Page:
The five-person team from George Fox University that makes up SitAct knows you might be slumping in front of your laptop while reading this blog post.
That’s why their invention, a pad that you sit on while working that will measure and analyze your posture, sending messages on screen with suggestions for improvement. The target market? The millions of potential customers who sit in front of a screen for far too many hours.
We caught up with SitAct before they hit the road to Klamath Falls to find out more. Team member Dwain Baumgartner stepped up as spokesman.
1. What was the inspiration for the SitAct invention?
Dwain Baumgartner: We are all engineers and understand the pain of sitting for hours on end.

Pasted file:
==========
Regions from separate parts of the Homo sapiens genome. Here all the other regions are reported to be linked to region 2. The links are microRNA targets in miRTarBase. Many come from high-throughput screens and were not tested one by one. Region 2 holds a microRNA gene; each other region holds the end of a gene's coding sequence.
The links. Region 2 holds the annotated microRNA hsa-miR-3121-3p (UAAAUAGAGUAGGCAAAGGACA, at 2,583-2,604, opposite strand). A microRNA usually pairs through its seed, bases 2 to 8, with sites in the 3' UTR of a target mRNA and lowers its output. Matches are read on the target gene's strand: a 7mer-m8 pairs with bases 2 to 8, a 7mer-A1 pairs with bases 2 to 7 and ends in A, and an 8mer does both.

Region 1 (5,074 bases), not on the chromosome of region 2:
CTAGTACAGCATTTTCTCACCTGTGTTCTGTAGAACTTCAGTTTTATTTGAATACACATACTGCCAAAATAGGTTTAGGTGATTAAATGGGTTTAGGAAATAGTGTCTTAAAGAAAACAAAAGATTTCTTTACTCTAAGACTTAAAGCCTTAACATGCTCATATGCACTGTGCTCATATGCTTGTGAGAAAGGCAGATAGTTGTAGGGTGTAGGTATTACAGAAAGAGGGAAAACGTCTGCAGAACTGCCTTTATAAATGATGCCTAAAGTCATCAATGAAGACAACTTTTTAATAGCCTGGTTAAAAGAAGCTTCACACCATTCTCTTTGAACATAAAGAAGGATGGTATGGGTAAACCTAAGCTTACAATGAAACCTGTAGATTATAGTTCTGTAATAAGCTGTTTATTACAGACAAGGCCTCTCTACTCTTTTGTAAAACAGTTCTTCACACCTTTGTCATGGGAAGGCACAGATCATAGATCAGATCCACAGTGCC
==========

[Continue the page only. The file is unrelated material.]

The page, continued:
2. Speaking of inspiration, who is your inventor hero and why?
DB: We don’t really have one.
3. What were the biggest lessons learned during the development of the SitAct prototype? What are the biggest changes you made to your invention and/or the pitch?
DB: I would recall the biggest hurdle being writing code to interpret a person's posture — more specifically, to determine if they had good posture or not. Biggest changes: shrinking the pad to target the more important portion of a person's seated area, and writing code to interpret that data.
4. What advice would you give to students thinking about joining next year's InventOR competition?
DB: In the last few months I have learned more about how to work with a team to get something done than I have on any school project. Therefore, I would tell students considering InventOR regardless of what you might think it’s really hard to buy this experience at a university. Once you’re in it, keep fighting through the long days and take advantage of everything you can along the way.
5. What will you bring with you to K Falls? What can we expect to see from SitAct?
DB: We will be demoing our latest prototype and more, all while trying to educate and promote healthy living.